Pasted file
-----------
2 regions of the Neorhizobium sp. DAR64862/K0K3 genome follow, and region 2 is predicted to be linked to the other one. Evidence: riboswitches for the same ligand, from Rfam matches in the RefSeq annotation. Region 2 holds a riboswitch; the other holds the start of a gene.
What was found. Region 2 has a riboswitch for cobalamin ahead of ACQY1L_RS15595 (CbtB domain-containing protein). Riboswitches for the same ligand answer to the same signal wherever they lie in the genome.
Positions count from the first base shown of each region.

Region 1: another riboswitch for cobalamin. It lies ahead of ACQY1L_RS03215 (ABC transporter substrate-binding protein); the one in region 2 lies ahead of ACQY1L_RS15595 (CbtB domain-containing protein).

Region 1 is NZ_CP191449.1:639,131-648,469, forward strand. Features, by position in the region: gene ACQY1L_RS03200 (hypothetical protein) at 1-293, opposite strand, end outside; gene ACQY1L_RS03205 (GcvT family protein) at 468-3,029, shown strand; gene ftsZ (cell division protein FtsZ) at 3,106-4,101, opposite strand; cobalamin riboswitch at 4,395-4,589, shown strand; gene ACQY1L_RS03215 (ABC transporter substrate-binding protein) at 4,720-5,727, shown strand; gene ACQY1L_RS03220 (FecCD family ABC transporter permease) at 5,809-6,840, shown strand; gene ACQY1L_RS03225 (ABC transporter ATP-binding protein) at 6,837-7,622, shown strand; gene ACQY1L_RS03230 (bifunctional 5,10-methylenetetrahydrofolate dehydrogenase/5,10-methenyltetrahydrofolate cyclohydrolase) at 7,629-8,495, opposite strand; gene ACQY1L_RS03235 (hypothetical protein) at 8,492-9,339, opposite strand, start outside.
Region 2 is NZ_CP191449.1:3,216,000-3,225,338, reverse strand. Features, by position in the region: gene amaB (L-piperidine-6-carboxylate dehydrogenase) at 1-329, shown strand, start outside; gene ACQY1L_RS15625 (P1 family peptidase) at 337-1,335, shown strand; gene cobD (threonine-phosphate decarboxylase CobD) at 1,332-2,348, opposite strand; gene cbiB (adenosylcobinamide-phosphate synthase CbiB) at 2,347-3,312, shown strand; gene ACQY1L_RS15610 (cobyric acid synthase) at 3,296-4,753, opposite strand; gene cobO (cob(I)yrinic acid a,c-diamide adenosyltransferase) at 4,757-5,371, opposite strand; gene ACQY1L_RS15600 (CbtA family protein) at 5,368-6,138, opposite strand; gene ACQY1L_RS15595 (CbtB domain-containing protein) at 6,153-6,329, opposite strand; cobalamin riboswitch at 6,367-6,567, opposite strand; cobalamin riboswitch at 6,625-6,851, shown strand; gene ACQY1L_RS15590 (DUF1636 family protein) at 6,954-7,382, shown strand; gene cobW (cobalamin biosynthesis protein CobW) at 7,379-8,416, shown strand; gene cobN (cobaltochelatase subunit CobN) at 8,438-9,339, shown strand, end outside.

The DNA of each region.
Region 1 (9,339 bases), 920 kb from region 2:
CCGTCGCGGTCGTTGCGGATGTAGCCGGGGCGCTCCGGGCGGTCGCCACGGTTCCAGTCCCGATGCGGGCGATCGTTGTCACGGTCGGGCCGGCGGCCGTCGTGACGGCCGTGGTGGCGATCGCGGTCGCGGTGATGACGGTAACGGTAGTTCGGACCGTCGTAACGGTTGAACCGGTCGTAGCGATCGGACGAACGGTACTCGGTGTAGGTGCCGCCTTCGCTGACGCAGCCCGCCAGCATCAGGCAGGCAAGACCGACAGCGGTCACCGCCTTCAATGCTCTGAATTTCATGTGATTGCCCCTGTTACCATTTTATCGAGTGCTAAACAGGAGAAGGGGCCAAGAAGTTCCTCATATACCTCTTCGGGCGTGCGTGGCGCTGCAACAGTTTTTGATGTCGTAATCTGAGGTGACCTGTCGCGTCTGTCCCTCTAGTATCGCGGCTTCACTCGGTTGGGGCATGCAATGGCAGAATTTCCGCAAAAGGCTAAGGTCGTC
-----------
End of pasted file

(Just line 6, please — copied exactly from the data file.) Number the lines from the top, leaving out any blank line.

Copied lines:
Region 2 is NZ_CP191449.1:3,216,000-3,225,338, reverse strand. Features, by position in the region: gene amaB (L-piperidine-6-carboxylate dehydrogenase) at 1-329, shown strand, start outside; gene ACQY1L_RS15625 (P1 family peptidase) at 337-1,335, shown strand; gene cobD (threonine-phosphate decarboxylase CobD) at 1,332-2,348, opposite strand; gene cbiB (adenosylcobinamide-phosphate synthase CbiB) at 2,347-3,312, shown strand; gene ACQY1L_RS15610 (cobyric acid synthase) at 3,296-4,753, opposite strand; gene cobO (cob(I)yrinic acid a,c-diamide adenosyltransferase) at 4,757-5,371, opposite strand; gene ACQY1L_RS15600 (CbtA family protein) at 5,368-6,138, opposite strand; gene ACQY1L_RS15595 (CbtB domain-containing protein) at 6,153-6,329, opposite strand; cobalamin riboswitch at 6,367-6,567, opposite strand; cobalamin riboswitch at 6,625-6,851, shown strand; gene ACQY1L_RS15590 (DUF1636 family protein) at 6,954-7,382, shown strand; gene cobW (cobalamin biosynthesis protein CobW) at 7,379-8,416, shown strand; gene cobN (cobaltochelatase subunit CobN) at 8,438-9,339, shown strand, end outside.